Communities pulling together
PHOTO BY NICK ZACHARIAS
Famille Déziel IGA stores like the one in Hudson (above), Saint Lazare and Vaudreuil-Dorion will be collecting empty bottles and cans on Saturdays in May to raise money for local charities Le Pont Bridging, La Source d’Entraide and L’Actuel to help those impacted by COVID-19.
The advent of the COVID-19 pandemic has forced significant change on communities and presented many ongoing hardships incuding loss of work for individuals or businesses, difficulties of isolation and social distancing, and the frightening and sometimes devastating effects felt by families or loved ones of people struck directly by the virus.
It has also caused a great deal of positive action and an upswelling of community support.
“I’m floored how people have come together,” said Saint-Lazare Mayor Robert Grimaudo by phone. “It’s very clear that the community has stepped up.”
This can be seen in the attitudes and actions of individuals from respecting social distancing and volunteering their time, to municipalities organizing help and donating where they can, to businesses and staff on the front-lines who are serving the public and doing what they can to provide help.
Donating to help those in need
The municipality of Saint-Lazare has donated $2,000 to La Source d’Entraide in order to get help to those in the community suffering financial hardship. And they are not the only ones – IGA will be collecting bottles and cans from customers for the remaining Saturdays in May to raise money for La Source d’Entraide, as well for other community organizations like Le Pont Bridging in Hudson and L’Actuel in Vaudreuil-Dorion. There have been many changes in the stores of late, and IGA co-owner Anthony Déziel says they want to do what they can for the community. “We’re trying this out and I hope this is a way we can help some people.”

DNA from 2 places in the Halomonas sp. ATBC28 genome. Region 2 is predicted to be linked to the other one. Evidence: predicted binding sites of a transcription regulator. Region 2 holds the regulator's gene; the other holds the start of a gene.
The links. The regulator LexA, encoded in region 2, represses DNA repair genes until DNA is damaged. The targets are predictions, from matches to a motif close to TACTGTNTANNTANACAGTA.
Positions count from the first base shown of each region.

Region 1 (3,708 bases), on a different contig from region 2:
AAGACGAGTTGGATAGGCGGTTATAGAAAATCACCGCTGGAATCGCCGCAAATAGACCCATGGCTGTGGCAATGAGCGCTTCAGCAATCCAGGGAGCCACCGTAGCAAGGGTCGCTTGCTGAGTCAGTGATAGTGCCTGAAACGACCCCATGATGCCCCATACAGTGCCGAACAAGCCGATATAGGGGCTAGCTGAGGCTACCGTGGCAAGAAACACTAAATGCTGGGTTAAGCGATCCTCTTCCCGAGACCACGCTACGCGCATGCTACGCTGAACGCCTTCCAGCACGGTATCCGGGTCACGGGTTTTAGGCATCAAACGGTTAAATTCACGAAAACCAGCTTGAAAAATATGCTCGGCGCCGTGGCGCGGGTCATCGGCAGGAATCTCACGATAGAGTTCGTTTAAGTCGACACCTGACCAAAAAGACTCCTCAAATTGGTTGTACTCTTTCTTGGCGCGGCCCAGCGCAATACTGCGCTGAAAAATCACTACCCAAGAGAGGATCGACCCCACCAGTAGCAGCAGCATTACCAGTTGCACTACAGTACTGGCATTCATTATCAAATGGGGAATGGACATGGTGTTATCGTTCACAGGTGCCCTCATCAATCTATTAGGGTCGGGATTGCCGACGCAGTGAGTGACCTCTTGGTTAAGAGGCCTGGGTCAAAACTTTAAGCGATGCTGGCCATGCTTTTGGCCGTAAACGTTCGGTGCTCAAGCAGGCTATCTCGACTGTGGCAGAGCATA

Adapting for the times
Local businesses like Infografilm in Les Cèdres and Steer Medical in Vaudreuil-Dorion are ramping up and producing face shields for the sudden upswing in demand for personal protective equipment. “This is not our normal business” said Michael Froncioni of Steer Medical, “but with the drop in elective surgeries and the increased need for face shields, we had to make a rapid change to our production, and we’re now rolling out Health Canada approved models.”
Meeting needs of seniors
Hudson’s Director-General Philip Toone pointed without hesitation to Nova Health in Hudson as an enormous help. “They were there right off the mark,” he said, “working with the town to set up the ‘Buddy Program’ for seniors.”
Adult volunteers will call seniors who are living in self-isolation and sign up for the program to check on them, to help them fill daily needs or even just chat and help them cope with the quarantine restrictions. Says Toone, “We’ve had dozens and dozens of people signed up on both sides, both seniors and volunteers to call them and make sure they’re okay.” All the details on the buddy program are on the town’s website.
Slowly adapting going forward
“We’ll be opening the parks again this weekend in Hudson,” says Toone, “though the playing equipment will still be out of bounds. We’re also working very hard to make sure the daycamp programs are ready to open safely, and we’re expecting final guidelines to come soon from the provincial government.”
Re-opening of businesses is the next challenge.
Says Grimaudo in Saint-Lazare, “It’s a difficult position to be in - safety has to come first, but the necessity of supporting local businesses is also high.” For those who have been working all along he had nothing but praise.
“Hats off to all the town employees who are doing a great job. And to workers everywhere exposing themselves to potential danger every day to provide essential services for all of us. These people are heroes.”